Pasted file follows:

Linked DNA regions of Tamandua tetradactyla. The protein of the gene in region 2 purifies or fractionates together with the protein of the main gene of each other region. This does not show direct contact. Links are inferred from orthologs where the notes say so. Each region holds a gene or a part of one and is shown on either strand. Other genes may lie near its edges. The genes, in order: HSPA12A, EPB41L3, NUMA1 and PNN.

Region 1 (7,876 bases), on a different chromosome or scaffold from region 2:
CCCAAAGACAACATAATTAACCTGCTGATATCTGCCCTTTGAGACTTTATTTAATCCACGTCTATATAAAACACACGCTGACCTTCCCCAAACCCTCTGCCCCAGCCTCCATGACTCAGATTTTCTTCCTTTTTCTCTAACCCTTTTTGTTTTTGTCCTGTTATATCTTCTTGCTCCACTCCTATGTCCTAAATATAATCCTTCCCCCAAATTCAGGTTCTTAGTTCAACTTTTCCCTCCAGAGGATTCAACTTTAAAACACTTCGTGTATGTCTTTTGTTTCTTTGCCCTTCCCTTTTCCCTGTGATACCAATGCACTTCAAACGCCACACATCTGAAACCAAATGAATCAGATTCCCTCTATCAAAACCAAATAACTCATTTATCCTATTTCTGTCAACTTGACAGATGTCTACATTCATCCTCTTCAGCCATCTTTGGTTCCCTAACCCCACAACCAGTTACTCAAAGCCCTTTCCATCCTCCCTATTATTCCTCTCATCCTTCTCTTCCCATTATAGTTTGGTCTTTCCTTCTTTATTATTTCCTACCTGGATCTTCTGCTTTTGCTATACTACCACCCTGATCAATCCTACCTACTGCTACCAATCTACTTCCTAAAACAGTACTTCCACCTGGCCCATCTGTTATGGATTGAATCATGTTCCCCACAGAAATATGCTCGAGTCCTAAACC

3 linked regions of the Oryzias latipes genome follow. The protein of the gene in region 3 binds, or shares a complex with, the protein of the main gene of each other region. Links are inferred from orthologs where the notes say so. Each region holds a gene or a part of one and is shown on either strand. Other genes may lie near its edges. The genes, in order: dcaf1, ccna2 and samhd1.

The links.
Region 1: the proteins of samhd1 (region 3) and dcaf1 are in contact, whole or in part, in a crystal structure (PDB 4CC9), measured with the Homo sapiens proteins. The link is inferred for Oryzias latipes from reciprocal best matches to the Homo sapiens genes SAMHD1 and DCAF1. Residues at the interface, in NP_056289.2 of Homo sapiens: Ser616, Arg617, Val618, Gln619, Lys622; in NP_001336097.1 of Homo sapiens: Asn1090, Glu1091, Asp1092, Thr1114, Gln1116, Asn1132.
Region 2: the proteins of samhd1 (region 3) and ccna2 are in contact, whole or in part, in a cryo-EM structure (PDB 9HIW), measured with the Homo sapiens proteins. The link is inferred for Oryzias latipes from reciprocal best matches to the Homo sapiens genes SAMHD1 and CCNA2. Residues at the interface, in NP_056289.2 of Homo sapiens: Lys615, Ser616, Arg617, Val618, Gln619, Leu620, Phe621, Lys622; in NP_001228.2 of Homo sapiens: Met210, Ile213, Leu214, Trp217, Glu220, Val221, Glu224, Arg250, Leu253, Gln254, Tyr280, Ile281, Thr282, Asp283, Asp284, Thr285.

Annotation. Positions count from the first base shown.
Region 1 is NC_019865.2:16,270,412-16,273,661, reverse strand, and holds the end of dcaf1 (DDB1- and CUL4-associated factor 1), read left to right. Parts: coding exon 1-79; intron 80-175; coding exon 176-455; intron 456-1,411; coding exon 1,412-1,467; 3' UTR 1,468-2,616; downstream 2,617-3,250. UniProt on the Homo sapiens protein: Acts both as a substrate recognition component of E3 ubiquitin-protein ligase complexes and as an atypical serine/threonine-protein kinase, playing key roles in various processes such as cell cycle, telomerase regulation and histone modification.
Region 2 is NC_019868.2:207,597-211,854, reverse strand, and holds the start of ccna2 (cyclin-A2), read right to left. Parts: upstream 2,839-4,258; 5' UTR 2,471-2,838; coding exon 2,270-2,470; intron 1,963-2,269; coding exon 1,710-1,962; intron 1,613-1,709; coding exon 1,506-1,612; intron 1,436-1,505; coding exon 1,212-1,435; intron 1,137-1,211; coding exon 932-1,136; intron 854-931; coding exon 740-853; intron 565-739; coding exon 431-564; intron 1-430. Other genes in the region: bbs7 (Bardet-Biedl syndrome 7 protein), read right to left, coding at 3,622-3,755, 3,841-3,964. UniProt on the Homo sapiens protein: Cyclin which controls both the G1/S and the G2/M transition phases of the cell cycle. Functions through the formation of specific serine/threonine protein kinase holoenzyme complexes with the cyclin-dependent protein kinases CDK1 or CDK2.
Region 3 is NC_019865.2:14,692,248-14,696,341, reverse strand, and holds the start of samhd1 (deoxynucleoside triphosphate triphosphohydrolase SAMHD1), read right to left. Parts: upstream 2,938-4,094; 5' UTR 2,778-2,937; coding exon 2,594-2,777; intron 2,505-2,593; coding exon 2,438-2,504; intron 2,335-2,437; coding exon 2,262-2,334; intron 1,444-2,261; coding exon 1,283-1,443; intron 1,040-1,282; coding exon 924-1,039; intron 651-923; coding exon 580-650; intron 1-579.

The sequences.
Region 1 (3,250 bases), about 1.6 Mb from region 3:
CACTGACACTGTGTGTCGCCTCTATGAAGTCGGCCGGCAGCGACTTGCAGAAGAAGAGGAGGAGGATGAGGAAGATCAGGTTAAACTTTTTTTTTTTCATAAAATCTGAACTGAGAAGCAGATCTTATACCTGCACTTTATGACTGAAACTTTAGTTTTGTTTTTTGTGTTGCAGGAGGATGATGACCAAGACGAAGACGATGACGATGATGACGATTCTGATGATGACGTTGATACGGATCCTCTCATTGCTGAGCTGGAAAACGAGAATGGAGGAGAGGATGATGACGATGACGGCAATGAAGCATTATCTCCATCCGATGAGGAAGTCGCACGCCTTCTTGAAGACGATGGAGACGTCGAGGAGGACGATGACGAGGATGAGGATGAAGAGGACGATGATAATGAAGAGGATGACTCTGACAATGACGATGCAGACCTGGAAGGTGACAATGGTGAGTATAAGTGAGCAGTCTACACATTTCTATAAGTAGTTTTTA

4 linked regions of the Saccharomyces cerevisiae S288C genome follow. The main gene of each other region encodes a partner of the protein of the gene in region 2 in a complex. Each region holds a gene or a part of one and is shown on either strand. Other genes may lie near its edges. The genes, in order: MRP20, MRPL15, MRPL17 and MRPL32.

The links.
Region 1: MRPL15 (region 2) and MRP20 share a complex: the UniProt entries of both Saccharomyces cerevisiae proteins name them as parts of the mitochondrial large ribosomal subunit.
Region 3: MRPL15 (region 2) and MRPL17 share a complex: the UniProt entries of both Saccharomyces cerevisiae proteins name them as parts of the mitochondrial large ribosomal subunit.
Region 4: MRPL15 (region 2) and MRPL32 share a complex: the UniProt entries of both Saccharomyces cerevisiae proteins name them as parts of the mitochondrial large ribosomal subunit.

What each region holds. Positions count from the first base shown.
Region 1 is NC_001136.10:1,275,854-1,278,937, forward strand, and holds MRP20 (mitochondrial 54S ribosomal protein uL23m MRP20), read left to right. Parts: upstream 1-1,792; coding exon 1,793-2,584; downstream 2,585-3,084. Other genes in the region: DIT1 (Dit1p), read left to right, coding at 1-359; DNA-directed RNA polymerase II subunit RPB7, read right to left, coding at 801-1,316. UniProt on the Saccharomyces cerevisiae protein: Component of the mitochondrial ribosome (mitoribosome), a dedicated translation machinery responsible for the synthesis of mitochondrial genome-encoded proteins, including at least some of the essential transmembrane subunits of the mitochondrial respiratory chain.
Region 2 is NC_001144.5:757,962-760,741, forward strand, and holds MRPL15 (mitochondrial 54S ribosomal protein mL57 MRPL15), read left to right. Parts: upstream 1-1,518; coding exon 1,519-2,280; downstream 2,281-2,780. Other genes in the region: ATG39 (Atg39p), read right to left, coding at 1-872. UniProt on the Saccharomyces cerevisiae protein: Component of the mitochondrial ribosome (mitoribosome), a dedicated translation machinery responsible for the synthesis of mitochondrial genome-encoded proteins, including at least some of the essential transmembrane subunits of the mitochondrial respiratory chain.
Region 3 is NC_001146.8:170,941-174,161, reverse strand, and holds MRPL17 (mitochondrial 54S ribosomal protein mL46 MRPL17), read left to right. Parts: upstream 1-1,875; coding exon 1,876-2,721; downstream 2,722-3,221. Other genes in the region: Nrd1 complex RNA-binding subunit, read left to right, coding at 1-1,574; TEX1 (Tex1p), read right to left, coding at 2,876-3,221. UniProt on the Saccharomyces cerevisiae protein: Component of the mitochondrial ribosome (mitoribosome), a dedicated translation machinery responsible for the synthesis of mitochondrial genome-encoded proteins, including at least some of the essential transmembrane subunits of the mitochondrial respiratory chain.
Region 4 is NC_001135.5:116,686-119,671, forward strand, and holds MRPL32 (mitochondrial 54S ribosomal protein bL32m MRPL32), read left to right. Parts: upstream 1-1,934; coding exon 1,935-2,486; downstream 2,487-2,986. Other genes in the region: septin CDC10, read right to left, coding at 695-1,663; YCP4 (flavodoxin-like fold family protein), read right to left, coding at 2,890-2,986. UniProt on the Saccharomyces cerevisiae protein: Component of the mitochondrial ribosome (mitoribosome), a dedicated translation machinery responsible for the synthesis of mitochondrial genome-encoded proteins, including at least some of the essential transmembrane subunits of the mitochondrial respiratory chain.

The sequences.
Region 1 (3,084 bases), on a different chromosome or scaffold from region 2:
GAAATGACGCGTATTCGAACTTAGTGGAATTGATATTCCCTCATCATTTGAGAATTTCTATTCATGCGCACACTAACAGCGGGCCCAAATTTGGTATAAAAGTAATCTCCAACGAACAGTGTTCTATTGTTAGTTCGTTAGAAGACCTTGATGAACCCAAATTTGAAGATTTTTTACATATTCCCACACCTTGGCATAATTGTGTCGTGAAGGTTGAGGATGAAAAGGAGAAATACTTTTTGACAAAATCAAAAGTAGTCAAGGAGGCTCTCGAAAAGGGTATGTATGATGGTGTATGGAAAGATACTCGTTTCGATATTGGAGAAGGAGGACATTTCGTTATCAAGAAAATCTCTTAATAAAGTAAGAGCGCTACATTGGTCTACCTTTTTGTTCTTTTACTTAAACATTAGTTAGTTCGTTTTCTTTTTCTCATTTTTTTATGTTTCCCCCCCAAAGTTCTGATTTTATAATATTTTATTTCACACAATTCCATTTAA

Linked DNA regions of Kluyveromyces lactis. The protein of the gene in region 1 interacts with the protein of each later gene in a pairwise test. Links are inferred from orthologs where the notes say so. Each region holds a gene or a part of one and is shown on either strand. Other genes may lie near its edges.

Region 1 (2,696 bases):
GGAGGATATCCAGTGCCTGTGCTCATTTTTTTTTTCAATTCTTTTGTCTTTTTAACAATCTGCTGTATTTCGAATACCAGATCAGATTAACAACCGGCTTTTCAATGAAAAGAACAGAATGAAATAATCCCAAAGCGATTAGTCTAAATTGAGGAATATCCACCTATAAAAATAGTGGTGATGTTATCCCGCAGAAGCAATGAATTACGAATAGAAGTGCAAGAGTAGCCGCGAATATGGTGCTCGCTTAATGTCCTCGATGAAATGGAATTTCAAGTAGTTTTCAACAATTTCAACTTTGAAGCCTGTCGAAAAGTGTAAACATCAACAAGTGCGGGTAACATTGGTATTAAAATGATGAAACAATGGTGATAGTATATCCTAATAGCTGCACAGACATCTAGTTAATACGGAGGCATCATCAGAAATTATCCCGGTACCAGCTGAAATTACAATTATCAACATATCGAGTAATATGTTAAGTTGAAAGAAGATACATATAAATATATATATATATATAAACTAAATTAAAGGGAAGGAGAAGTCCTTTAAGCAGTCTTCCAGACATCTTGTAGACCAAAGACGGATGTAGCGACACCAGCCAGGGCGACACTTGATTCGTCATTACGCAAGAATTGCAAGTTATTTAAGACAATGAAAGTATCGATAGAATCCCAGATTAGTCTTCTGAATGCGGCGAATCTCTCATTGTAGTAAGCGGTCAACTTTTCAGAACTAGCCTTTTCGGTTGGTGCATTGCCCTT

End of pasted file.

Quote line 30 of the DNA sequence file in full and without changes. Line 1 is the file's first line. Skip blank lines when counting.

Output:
GGAGGATATCCAGTGCCTGTGCTCATTTTTTTTTTCAATTCTTTTGTCTTTTTAACAATCTGCTGTATTTCGAATACCAGATCAGATTAACAACCGGCTTTTCAATGAAAAGAACAGAATGAAATAATCCCAAAGCGATTAGTCTAAATTGAGGAATATCCACCTATAAAAATAGTGGTGATGTTATCCCGCAGAAGCAATGAATTACGAATAGAAGTGCAAGAGTAGCCGCGAATATGGTGCTCGCTTAATGTCCTCGATGAAATGGAATTTCAAGTAGTTTTCAACAATTTCAACTTTGAAGCCTGTCGAAAAGTGTAAACATCAACAAGTGCGGGTAACATTGGTATTAAAATGATGAAACAATGGTGATAGTATATCCTAATAGCTGCACAGACATCTAGTTAATACGGAGGCATCATCAGAAATTATCCCGGTACCAGCTGAAATTACAATTATCAACATATCGAGTAATATGTTAAGTTGAAAGAAGATACATATAAATATATATATATATATAAACTAAATTAAAGGGAAGGAGAAGTCCTTTAAGCAGTCTTCCAGACATCTTGTAGACCAAAGACGGATGTAGCGACACCAGCCAGGGCGACACTTGATTCGTCATTACGCAAGAATTGCAAGTTATTTAAGACAATGAAAGTATCGATAGAATCCCAGATTAGTCTTCTGAATGCGGCGAATCTCTCATTGTAGTAAGCGGTCAACTTTTCAGAACTAGCCTTTTCGGTTGGTGCATTGCCCTT